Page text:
Monday, November 24, 2014

popping out all over! More best books of 2014 -- part six

Just in time for Black Friday (sorry, but I'm a cynical person), more best of 2014 lists have appeared.

Let's start with "The Ten Best Books of 2014" from The Washington Post.
 (in order of appearance)

1. A Brief History of Seven Killings, by Marlon James
2. Fourth of July Creek, by Smith Henderson 
3. The Narrow Road to the Deep North, by Richard Flanagan 
(...that's good to know, since I'm going to read it here shortly)
4. The Paying Guests, by Sarah Waters 
(I'll definitely agree)
5. Station Eleven, by Emily St. John Mandel
6. Being Mortal: Medicine and What Matters in the End, by Atul Gawande
7. Berlin: Portrait of a City Through the Centuries, by Rory MacLean
8. Empire of Sin: A Story of Sex, Jazz, Murder and the Battle for Modern New Orleans, by Gary Krist
9. The Sixth Extinction: An Unnatural History, by Elizabeth Kolbert
10. Tennessee Williams: Mad Pilgrimage of the Flesh, by John Lahr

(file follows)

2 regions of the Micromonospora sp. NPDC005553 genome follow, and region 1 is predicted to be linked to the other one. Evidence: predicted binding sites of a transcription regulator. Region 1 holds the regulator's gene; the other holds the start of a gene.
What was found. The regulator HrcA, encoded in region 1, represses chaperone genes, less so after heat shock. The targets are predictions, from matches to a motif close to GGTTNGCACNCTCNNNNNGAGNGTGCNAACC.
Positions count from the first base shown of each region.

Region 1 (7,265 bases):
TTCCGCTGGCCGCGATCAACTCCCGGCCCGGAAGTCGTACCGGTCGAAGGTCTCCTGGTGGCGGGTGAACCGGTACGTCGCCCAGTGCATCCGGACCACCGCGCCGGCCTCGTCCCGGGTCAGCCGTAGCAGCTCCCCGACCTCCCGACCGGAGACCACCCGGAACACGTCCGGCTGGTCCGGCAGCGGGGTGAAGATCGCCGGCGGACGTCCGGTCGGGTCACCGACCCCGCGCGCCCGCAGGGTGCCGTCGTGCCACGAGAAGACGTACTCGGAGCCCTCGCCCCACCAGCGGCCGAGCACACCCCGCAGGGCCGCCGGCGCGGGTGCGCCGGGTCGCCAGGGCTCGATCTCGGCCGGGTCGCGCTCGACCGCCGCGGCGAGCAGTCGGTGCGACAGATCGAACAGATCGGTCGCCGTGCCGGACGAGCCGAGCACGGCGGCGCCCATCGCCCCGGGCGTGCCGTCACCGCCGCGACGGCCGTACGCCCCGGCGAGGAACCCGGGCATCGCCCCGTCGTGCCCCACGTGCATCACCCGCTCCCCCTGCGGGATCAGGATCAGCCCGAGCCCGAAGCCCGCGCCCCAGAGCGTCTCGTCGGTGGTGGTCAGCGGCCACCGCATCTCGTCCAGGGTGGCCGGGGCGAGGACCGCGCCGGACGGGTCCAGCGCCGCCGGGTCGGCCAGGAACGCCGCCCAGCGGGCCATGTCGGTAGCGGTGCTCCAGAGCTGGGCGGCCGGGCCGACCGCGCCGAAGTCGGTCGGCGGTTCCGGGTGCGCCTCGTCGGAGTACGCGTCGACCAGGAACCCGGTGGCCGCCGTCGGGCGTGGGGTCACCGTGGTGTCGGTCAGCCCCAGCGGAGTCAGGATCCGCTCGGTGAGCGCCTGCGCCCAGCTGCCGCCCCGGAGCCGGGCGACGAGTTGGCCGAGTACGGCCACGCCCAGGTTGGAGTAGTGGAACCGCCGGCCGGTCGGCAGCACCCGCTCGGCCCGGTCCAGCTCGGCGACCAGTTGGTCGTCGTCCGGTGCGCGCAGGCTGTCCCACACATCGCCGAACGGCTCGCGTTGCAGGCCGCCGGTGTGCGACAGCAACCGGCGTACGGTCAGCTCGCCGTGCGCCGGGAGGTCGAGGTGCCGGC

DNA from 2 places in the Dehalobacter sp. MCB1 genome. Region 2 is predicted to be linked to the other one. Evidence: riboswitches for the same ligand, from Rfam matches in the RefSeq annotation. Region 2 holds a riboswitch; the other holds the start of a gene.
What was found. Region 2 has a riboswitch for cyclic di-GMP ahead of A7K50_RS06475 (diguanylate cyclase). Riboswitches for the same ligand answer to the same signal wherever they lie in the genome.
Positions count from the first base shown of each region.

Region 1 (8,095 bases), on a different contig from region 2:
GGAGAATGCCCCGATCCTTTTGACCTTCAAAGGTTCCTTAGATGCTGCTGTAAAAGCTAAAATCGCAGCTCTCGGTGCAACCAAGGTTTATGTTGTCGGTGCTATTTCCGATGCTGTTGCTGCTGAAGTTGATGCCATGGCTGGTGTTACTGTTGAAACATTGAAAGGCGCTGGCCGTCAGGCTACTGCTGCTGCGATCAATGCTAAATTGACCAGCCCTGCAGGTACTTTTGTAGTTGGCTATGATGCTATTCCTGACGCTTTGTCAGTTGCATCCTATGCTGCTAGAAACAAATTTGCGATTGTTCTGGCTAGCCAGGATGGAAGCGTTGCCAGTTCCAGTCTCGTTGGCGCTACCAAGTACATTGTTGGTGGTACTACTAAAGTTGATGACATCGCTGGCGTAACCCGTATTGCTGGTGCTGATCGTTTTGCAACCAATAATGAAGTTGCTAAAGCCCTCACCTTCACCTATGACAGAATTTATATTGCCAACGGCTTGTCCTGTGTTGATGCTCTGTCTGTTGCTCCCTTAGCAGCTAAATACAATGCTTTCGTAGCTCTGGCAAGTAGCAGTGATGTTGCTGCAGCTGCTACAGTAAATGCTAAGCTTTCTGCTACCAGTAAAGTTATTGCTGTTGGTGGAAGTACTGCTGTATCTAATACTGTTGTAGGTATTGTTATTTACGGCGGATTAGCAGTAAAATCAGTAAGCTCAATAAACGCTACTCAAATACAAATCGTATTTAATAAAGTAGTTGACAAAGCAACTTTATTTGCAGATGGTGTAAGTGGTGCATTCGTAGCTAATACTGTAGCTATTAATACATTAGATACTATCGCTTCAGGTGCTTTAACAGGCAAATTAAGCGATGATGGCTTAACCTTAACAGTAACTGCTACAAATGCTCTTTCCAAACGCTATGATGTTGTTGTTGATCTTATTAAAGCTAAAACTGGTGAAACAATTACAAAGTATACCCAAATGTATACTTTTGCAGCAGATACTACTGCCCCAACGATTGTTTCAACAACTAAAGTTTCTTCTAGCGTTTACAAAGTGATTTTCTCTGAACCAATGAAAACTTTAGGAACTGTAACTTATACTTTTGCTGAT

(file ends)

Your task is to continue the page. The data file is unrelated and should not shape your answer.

As an added bonus, you can also find the Washington Post's selection of the best fifty fiction books of 2014 in the same issue. 

Moving right along, Tim Martin of the Telegraph in the UK says, "forget Amis, McEwan, and the Booker winner" -- he has his own standouts for the year (or at least up through Christmas...same thing).  After sweating through Kirkus' top 100, I'll just leave you the link to Martin's choices. They are legion. 

Flavorwire has its own take on the top books -- "2014's Best Indie Fiction and Poetry Books of 2014." There are fifty books in this list, so again, I won't reproduce them, but  I will say that while I don't often read Flavorwhile, kudos to them for focusing on the smaller publishing houses.  You can see them for yourself in the article, but I'll mention a few here:

Two Dollar Radio
New Directions
Melville House
OR Books

and many, many more.  It's about time these little presses were publicly acknowledged in a wider reading venue -- and good on you, Flavorwire for doing so. 

That's it for now -- I'm sure that the cheap TVs, toys,  DVD players, gaming systems and other such things people stand in line for over a period of hours will be the hot ticket items again this year, but  all of those things will become obsolete next year, and books never go out of style. 

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